It is the 1st of February 2024. Welcome to the Christian History Almanac, brought to you by 1517 at 1517.org; I’m Dan van Voorhis.
Today, we head back to the United Kingdom in the 19th century. By now, it is a truly “united” Kingdom comprised of England, Scotland, Wales, and Ireland.
We are in the Victorian Age- the era of the so-called “Pax Britannica” under the queen whose progeny would become the heads of European nations and scuttle the peace in the next century.
Intellectually, it was a time ruled by two seemingly opposite passions: skepticism and romanticism. The former was inherited from German philosophies, and the latter was an attempt to make meaning from feeling.
The United Kingdom was the center of Anglophone Christianity- it would not pass the mantle to America until the next century.
The Anglican Church was still the established church, although reforms would lead to rights for dissenting Baptists, Methodists, other Evangelicals, and Catholics (to some degree). The Anglican Church had two competing factions: the high-church Anglicans following the Oxford movement and the low-church evangelicals.
All of this is a necessary prologue to introduce you to one of the most eccentric but also significant and often overlooked characters in 19th-century British Christianity: Richard Whatley.
Richard Whatley was born on this, the first of February in 1787, to Dr Richard and Jane Whatley; he was the youngest of 9.
His father was a lecturer at Gresham College, and the curious youngest son spent his youth investigating the nature afforded him at his grandfather's house. In 1805, he entered Oriel College, Oxford- an auspicious time at the college with Whatley, John Henry Newman (later head of the Oxford movement), Thomas Arnold, and the philosopher Frederick Coppleston.
He took his BA in 1808 and would be elected fellow. He held the fellowship until his marriage to Elizabeth Pope required him to give up the position. They would have three children. Mary Louisa was a famous missionary to Egypt and wrote popular books on Egypt for the British public.
In 1814, he took Holy Orders and then took a position teaching economics at St. Alban Hall, Oxford. Here, he would write his text, “The Elements of Logic,” which would be a standard text for the next century. He followed this with his “Elements of Rhetoric” in 1828.
But his main interests were theological and specifically apologetic. His first book was a curious and lighthearted work entitled Historic Doubts Relative to Napoleon Buonaparte. In this work, Whatley took some of the skeptic's arguments about Jesus and the reliability of the Gospels and applied them to stories of Bonaparte- using their logic. He concluded that Napoleon could not have existed (despite being alive when he wrote the book). Another text, Historic Certainties Respecting the Early History of America, used the skeptic's methods to retell the story of America, a farce connecting it directly to Palestine.
He was an eccentric character- nicknamed the “White Bear” for his habit of wearing all white while accompanying his large white dog. At the table, he had the habit of crossing his legs such that his leg would end up in the lap of the person sitting next to him, and there’s an oft-told story of him holding a dinner party at his parsonage when the conversation upset him he left through the window and did not return until the morning.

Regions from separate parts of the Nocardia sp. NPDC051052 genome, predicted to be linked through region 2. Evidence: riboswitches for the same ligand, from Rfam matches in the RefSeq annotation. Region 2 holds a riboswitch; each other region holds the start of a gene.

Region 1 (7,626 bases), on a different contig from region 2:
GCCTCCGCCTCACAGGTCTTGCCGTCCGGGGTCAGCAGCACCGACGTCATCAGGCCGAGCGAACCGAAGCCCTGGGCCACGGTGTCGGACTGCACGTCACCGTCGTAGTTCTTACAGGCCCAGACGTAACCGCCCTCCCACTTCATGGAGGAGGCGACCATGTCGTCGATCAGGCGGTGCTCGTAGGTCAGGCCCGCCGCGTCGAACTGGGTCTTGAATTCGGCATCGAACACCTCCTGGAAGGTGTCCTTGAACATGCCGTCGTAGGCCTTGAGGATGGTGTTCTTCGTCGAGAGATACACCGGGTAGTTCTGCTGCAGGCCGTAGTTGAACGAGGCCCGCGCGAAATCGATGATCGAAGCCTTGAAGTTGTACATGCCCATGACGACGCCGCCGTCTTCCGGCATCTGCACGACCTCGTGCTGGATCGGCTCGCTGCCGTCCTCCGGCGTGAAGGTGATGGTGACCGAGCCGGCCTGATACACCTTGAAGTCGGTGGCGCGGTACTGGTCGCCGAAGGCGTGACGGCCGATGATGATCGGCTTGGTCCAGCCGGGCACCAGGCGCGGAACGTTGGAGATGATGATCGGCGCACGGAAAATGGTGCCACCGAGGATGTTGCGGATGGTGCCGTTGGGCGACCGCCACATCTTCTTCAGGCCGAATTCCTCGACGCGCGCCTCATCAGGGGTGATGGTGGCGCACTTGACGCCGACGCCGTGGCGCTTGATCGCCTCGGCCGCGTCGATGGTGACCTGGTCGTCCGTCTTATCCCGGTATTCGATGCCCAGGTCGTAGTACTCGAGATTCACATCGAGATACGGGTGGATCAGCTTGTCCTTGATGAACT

Surprisingly, in 1831, he was named the Archbishop of Dublin. From this position, he upset his fellow Protestants by arguing for civil rights for Catholics. He proposed a non-denominational public school system for Protestants and Catholics using his text “Introductory Lessons on Morals and Christian Evidences.”
As Archbishop, he held a seat in the House of Commons and was President of the Royal Commission on the Irish Poor, arguing for agricultural reform- he was ignored and then witnessed the tragic Potato famine. His theology was eclectic; he didn’t fit in any specific camp, and so-called “Whaleyites” surrounded him, perhaps encouraging an independent, rebellious streak.
His work in apologetics would be an influence on the evidential school among American Evangelicals in the 20th century, and he is remembered today in the United Kingdom as an eccentric but ecumenical Christian leader. He died in Dublin in 1863. Born on February 1st, 1787, Richard Whately was 76 years old.
The last word for today is from Whatley himself, the text from his hymn "God, who made the earth and heaven":
1 God, who made the earth and heaven,
darkness and light:
you the day for work have given,
for rest the night.
May your angel guards defend us,
slumber sweet your mercy send us,
holy dreams and hopes attend us
all through the night.
2 And when morn again shall call us
to run life's way,
may we still, whate'er befall us,
your will obey.
From the pow'r of evil hide us,
in the narrow pathway guide us,
never be your smile denied us
all through the day.
3 Guard us waking, guard us sleeping,
and, when we die,
may we in your mighty keeping
all peaceful lie.
When the last dread call shall wake us,
then, O Lord, do not forsake us,
but to reign in glory take us
with you on high.
This has been the Christian History Almanac for the 1st of February 2024, brought to you by 1517 at 1517.org.
The show is produced by a man whose own “Gillespie-ites” are known for their meticulous attention to audio, luscious beards followed by the constant aroma of coffee- he is Christopher Gillespie.
The show is written and read by a man whose most eccentric habit is rooting for teams that don’t do well. I’m Dan van Voorhis.
You can catch us here every day- and remember that the rumors of grace, forgiveness, and the redemption of all things are true…. Everything is going to be ok.